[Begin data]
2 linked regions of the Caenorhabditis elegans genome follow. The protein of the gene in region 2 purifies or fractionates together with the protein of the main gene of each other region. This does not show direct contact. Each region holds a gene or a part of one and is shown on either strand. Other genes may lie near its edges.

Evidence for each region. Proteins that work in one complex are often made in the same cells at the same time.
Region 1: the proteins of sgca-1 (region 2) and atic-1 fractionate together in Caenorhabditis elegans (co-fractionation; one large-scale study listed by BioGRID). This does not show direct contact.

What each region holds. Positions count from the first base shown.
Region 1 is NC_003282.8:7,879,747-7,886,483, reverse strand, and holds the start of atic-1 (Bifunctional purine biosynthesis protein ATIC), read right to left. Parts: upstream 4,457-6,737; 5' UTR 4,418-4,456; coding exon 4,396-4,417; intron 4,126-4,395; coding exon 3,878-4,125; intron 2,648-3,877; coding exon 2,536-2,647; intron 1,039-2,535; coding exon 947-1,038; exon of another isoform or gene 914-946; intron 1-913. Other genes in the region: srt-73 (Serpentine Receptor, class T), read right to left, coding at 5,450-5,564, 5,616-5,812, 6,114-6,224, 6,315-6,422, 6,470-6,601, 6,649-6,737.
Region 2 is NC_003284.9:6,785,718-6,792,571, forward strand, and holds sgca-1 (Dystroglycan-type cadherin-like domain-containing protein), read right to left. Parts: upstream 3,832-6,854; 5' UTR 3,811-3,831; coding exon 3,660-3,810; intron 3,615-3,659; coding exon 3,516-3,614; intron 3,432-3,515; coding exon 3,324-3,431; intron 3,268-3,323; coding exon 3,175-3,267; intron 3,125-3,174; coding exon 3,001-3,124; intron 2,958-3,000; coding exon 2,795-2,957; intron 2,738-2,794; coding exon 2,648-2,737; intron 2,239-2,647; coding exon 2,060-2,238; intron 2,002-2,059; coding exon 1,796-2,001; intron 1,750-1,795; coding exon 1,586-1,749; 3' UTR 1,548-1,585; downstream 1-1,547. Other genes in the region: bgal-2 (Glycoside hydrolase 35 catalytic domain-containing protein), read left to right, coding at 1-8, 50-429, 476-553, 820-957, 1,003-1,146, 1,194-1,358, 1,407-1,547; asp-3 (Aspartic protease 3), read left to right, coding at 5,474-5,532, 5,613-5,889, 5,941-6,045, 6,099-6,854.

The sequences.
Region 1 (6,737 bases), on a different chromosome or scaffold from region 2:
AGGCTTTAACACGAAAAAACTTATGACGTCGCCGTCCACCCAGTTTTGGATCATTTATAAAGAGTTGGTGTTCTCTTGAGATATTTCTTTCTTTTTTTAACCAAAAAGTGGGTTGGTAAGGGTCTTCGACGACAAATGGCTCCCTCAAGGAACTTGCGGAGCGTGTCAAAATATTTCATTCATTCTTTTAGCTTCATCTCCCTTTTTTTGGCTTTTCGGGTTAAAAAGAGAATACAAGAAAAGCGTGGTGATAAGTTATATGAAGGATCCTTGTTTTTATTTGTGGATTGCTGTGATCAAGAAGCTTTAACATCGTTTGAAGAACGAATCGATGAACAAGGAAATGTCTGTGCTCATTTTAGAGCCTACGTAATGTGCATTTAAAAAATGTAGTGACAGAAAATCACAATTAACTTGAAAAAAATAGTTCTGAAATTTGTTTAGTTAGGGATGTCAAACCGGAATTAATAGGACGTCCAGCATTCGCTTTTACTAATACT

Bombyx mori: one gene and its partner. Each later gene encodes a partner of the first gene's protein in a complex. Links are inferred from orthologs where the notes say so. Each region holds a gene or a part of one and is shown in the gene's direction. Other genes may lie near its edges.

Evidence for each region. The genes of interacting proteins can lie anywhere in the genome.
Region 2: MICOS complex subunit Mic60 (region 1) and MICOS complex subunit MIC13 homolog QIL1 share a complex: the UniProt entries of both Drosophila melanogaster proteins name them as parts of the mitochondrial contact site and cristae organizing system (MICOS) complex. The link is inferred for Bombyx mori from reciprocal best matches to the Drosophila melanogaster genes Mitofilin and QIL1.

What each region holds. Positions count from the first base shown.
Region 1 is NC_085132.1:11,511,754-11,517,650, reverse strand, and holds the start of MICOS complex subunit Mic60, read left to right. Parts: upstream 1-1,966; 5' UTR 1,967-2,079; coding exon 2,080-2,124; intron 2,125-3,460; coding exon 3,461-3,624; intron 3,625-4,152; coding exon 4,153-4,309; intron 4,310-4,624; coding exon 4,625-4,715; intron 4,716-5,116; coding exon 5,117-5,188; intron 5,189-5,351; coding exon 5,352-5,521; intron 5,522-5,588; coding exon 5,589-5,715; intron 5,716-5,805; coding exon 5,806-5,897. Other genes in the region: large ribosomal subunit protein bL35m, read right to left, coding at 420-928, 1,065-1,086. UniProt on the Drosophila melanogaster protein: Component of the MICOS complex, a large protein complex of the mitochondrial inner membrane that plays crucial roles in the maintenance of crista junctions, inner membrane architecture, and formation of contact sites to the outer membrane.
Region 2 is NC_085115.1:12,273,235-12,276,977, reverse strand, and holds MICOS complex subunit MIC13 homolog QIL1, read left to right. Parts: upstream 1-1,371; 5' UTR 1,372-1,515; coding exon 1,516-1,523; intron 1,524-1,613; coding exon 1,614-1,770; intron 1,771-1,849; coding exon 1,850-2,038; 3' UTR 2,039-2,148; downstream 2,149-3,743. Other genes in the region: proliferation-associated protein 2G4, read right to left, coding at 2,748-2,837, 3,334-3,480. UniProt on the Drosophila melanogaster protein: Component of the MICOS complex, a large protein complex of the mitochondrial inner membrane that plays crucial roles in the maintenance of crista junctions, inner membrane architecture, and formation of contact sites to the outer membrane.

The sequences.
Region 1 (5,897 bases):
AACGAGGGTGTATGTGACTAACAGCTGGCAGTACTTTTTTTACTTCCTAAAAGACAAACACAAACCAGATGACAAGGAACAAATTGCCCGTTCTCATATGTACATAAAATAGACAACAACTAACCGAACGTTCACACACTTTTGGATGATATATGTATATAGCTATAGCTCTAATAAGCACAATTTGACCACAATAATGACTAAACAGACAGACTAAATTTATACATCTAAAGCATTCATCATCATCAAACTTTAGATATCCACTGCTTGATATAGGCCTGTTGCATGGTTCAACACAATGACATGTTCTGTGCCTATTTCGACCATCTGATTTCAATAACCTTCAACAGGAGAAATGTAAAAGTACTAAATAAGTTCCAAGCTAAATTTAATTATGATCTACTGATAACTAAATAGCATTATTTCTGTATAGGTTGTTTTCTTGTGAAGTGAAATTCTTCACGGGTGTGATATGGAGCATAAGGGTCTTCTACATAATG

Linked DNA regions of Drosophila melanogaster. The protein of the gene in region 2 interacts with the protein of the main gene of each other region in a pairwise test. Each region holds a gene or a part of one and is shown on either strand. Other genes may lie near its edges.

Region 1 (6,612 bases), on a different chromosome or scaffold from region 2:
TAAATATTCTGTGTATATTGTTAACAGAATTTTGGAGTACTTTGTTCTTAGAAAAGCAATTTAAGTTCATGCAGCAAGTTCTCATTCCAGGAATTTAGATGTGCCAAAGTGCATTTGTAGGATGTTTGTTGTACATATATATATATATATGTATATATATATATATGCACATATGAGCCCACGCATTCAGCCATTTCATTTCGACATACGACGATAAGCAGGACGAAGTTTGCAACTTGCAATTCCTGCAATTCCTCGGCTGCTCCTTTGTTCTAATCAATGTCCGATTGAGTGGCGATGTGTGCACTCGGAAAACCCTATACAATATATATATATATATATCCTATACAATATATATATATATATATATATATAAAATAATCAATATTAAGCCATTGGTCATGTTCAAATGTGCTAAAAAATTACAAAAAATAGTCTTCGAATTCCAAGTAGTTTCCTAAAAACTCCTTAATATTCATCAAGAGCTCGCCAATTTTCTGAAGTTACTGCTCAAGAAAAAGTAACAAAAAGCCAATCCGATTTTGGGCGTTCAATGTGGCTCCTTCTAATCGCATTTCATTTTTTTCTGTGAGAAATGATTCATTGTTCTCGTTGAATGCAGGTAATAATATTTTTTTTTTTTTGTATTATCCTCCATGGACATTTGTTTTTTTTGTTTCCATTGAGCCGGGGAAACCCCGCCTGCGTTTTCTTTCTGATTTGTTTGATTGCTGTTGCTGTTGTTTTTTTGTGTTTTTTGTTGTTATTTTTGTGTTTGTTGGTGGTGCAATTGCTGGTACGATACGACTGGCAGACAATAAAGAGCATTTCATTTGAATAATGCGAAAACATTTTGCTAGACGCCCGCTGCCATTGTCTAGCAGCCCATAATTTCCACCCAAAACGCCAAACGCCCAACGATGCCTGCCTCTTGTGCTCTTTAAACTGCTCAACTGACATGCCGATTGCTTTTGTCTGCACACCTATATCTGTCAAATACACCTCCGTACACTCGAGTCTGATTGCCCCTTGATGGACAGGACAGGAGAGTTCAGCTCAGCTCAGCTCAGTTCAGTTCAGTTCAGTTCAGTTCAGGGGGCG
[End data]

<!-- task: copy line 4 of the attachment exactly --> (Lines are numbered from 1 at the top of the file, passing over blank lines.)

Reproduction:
What each region holds. Positions count from the first base shown.